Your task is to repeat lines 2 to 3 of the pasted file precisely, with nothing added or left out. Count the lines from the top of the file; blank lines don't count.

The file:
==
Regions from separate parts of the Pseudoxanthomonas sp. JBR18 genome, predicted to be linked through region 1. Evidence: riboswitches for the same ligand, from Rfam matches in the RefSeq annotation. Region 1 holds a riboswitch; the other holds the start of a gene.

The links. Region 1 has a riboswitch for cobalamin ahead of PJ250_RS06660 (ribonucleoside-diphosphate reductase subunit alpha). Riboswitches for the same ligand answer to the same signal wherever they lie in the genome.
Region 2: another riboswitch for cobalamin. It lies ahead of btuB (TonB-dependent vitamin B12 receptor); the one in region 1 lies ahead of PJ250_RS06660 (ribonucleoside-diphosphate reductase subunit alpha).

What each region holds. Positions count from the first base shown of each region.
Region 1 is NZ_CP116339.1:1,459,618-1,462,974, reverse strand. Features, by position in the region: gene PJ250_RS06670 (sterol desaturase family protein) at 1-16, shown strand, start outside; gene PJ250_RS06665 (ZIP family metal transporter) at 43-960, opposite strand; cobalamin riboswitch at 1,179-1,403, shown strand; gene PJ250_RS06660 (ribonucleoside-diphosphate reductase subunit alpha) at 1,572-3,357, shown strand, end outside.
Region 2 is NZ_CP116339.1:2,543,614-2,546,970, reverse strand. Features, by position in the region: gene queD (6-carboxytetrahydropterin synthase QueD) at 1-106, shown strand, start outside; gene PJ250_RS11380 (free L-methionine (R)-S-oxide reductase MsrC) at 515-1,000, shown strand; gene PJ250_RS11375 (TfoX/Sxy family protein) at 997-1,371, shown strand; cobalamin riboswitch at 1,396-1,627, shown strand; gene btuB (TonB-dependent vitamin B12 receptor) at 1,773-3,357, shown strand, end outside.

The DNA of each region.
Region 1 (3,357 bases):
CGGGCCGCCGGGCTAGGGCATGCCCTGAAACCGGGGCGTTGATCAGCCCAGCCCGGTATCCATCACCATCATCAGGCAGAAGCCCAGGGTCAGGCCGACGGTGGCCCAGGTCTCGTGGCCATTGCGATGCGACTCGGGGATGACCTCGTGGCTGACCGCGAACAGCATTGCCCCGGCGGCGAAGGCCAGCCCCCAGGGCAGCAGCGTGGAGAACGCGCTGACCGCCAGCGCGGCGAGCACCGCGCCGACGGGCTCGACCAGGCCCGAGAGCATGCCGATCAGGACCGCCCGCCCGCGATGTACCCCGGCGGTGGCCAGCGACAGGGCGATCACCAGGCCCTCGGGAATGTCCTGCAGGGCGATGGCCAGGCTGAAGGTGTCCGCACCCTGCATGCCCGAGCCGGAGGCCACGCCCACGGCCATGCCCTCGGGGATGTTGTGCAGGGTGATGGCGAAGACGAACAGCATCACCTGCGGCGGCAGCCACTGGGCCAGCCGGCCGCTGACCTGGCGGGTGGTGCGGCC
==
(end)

The links. Region 1 has a riboswitch for cobalamin ahead of PJ250_RS06660 (ribonucleoside-diphosphate reductase subunit alpha). Riboswitches for the same ligand answer to the same signal wherever they lie in the genome.
Region 2: another riboswitch for cobalamin. It lies ahead of btuB (TonB-dependent vitamin B12 receptor); the one in region 1 lies ahead of PJ250_RS06660 (ribonucleoside-diphosphate reductase subunit alpha).